February 20, 2019

Top 7 KDE Improvements


  • December 1, 2010
  • By Bruce Byfield
KDE4 has come a long way since its bumpy initial releases. Bruce Byfield has some ideas on how it could be even better.
Bruce Byfield

For the past eighteen months, KDE has been my primary desktop. I use it about two-thirds of the time, with the rest of my desktop usage divided between GNOME, Xfce, and occasionally other desktops like LXDE. You could call me a generally happy user -- but, as with any desktop not designed for me personally, KDE has one or two quirks or deficiencies that make my computing less than ideal.

To be sure, KDE has made many improvements since the last time I complained about its shortcomings, in 2008.

That last commentary was made when the current release was 4.0, which its developers never intended for general use. In the five releases since then, several of my complaints have been eliminated or made less urgent by the addition of more panel options and widgets, and some improved wording of items on the interface. Accessibility options have also improved, mainly through the desktop effects, although KDE still lags behind GNOME in this area.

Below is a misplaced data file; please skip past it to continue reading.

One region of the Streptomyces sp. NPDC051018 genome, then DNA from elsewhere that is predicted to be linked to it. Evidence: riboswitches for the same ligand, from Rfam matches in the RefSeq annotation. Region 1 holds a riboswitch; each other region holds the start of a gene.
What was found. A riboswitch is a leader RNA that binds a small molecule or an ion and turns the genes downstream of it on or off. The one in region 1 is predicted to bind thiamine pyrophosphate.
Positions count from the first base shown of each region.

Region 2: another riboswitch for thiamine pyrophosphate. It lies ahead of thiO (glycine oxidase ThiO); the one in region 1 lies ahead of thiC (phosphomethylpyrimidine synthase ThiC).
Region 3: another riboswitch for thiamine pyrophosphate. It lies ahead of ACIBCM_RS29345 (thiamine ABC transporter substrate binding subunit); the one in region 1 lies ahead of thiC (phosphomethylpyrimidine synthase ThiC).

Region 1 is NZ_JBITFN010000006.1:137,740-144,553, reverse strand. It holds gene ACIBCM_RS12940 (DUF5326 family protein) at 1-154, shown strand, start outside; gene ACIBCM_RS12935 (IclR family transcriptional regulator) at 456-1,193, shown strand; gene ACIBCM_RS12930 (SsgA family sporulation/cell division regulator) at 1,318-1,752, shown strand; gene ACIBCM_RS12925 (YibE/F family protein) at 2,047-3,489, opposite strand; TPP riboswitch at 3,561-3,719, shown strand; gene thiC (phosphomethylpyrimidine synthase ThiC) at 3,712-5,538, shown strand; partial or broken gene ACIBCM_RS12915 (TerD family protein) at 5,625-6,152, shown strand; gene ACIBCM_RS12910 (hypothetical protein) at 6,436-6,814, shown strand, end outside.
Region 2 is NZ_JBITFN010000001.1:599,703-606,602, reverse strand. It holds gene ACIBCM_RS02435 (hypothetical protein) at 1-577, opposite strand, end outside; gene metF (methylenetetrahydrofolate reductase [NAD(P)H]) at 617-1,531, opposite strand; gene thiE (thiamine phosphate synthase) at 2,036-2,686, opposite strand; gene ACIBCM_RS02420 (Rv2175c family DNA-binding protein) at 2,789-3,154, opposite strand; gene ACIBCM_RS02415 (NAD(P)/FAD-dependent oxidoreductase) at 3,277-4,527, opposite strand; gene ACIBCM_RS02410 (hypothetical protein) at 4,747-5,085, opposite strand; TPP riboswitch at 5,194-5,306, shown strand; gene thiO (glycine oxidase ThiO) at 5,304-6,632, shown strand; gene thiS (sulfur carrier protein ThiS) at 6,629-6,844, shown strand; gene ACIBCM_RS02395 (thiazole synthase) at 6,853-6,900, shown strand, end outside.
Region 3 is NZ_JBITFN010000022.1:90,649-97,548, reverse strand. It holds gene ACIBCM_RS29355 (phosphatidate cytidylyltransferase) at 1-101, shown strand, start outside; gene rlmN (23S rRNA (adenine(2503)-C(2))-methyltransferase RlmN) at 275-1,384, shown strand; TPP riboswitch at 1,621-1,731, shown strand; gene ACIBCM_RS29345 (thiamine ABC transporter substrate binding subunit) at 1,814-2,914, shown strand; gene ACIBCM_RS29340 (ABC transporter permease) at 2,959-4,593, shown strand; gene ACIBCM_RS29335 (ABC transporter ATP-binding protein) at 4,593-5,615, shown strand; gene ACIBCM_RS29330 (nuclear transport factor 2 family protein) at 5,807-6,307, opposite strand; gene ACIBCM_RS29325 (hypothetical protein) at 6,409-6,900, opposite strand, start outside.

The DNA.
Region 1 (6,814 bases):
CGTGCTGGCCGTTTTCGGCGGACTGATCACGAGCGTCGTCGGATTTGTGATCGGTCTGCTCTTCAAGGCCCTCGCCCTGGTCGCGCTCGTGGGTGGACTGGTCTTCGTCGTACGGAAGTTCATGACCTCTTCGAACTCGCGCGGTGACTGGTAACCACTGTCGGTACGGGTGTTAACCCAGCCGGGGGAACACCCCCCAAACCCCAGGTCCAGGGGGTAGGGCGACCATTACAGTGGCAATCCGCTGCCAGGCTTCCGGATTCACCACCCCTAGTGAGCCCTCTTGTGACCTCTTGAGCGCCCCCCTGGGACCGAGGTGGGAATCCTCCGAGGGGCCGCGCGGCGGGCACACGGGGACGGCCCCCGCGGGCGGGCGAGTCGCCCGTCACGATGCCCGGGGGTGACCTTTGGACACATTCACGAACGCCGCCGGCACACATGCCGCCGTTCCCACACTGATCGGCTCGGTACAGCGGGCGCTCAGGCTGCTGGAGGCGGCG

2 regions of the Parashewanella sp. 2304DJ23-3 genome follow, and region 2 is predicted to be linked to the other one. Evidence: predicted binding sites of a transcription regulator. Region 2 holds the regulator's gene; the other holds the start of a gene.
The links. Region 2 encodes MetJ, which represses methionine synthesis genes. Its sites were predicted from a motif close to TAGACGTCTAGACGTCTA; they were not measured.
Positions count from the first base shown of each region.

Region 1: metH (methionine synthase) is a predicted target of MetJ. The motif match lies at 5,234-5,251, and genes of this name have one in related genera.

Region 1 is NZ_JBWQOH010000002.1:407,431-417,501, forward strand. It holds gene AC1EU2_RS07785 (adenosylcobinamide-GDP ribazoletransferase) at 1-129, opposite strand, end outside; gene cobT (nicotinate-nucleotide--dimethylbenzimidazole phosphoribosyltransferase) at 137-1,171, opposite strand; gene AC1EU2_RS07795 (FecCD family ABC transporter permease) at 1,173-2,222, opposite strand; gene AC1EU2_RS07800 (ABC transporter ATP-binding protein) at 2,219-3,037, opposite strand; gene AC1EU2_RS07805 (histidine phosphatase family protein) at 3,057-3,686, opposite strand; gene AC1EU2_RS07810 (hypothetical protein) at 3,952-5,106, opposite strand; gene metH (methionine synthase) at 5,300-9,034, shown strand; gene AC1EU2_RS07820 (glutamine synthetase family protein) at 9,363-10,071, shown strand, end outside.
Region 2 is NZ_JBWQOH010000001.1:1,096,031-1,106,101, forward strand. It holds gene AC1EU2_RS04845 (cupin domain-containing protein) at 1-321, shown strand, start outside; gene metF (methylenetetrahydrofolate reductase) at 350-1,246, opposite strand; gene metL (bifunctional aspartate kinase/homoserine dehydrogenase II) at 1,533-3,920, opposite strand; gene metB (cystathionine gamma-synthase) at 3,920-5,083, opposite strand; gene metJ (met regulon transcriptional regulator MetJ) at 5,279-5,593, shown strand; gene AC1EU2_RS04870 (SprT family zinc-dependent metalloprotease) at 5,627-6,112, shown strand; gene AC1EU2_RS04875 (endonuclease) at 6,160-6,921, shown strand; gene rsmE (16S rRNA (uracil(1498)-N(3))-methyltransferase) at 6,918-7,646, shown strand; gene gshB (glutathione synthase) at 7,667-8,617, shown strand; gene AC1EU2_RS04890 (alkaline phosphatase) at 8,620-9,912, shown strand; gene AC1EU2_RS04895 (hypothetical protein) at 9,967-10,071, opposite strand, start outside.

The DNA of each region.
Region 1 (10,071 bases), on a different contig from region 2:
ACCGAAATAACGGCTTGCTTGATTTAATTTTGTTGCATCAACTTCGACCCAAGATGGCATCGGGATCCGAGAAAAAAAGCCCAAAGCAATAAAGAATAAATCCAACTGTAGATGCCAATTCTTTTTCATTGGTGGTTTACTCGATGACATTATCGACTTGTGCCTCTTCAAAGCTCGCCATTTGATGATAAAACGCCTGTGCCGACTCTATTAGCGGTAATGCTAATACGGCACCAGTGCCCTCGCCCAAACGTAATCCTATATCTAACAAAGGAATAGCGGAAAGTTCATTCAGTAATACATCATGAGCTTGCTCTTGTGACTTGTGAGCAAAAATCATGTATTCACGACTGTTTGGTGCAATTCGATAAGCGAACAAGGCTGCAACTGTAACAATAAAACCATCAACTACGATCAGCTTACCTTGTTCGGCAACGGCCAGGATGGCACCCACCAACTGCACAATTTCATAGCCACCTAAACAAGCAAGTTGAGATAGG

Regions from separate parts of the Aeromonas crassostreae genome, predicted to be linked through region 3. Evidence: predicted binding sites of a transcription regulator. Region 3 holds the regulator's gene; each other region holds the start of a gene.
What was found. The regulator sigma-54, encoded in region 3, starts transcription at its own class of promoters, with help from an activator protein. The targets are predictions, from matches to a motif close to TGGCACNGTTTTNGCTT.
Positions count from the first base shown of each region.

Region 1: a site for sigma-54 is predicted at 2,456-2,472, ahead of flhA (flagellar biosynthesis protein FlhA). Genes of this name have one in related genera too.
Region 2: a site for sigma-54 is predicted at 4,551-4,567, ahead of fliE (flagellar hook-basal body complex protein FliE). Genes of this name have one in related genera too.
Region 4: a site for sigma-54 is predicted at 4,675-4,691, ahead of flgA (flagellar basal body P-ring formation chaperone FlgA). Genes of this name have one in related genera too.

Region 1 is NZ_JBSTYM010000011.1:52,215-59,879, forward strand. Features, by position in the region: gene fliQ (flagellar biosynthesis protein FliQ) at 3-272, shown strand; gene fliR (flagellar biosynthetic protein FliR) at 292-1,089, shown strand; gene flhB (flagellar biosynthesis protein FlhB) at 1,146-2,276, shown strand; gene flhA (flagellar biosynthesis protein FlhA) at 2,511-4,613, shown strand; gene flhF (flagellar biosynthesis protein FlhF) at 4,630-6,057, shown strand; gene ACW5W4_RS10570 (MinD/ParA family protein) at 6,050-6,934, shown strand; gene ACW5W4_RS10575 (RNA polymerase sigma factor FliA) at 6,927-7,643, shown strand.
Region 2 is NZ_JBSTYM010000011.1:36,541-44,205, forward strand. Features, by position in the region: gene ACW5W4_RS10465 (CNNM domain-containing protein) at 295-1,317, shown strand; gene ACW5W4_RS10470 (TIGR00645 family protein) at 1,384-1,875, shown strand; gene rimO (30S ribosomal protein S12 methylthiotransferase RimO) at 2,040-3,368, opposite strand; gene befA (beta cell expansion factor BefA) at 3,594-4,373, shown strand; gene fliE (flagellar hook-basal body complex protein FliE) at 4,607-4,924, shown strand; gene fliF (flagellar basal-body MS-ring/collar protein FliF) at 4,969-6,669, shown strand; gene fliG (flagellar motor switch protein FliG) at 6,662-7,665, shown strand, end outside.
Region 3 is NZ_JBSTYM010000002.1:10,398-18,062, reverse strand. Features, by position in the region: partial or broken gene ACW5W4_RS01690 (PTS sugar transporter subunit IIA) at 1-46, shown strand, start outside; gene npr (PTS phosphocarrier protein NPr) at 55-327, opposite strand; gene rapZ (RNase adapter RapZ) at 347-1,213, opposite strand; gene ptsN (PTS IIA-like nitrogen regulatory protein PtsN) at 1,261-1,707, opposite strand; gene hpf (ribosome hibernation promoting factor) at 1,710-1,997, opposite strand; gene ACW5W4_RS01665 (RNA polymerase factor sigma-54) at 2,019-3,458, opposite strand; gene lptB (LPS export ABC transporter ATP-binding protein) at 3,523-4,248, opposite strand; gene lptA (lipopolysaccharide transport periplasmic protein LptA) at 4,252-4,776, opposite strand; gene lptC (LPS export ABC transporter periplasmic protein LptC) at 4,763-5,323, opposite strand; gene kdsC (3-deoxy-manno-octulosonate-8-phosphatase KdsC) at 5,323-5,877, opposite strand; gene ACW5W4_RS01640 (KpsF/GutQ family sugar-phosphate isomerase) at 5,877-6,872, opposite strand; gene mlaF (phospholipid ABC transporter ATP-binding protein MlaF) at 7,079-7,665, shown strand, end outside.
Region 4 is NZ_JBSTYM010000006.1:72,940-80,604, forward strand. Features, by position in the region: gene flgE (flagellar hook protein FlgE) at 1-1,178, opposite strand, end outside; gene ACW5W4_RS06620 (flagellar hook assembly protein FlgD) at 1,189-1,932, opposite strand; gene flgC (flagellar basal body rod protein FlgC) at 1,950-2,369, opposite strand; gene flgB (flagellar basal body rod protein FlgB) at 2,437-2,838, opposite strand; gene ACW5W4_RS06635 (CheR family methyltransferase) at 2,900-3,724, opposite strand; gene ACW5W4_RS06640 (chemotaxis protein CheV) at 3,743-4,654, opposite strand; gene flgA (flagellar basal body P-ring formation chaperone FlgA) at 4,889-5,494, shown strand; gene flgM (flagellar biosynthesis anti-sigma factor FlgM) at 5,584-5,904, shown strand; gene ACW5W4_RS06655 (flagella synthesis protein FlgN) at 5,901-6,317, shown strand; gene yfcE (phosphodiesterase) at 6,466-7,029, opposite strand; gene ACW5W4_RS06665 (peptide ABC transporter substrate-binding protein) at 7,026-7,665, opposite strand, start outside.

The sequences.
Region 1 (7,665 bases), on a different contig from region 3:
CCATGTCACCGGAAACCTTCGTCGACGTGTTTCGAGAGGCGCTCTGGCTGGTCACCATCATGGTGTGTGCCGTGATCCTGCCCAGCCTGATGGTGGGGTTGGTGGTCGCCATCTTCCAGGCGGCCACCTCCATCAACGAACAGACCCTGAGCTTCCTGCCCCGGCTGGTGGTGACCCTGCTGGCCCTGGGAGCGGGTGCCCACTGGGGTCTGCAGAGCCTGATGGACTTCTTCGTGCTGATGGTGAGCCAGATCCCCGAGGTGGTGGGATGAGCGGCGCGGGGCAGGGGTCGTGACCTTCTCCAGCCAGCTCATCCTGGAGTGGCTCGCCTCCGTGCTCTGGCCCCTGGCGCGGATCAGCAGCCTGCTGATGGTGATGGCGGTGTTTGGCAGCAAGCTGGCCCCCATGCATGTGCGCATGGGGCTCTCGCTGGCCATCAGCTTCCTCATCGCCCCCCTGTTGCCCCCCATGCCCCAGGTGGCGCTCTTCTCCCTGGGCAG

However, new features and my own growing familiarity with KDE mean that there are still improvements that I would like to see. Here are the seven top improvements I would suggest for KDE:

1) Eliminate the Desktop Toolkit

The Desktop Toolkit is the small widget that sits on the upper right on the edge of the screen. Originally shaped like a cashew, it now looks like a tab. Click on it, and you find all sorts of useful tools: Add Widgets, Add Activity, Lock Widgets, and others. However, some users never seem to have looked at it, considering that Fedora has a package called kde-plasma-ihatethecashew whose sole purpose is to remove it....

Read the rest of Bruce Byfield's KDE4 story at Datamation

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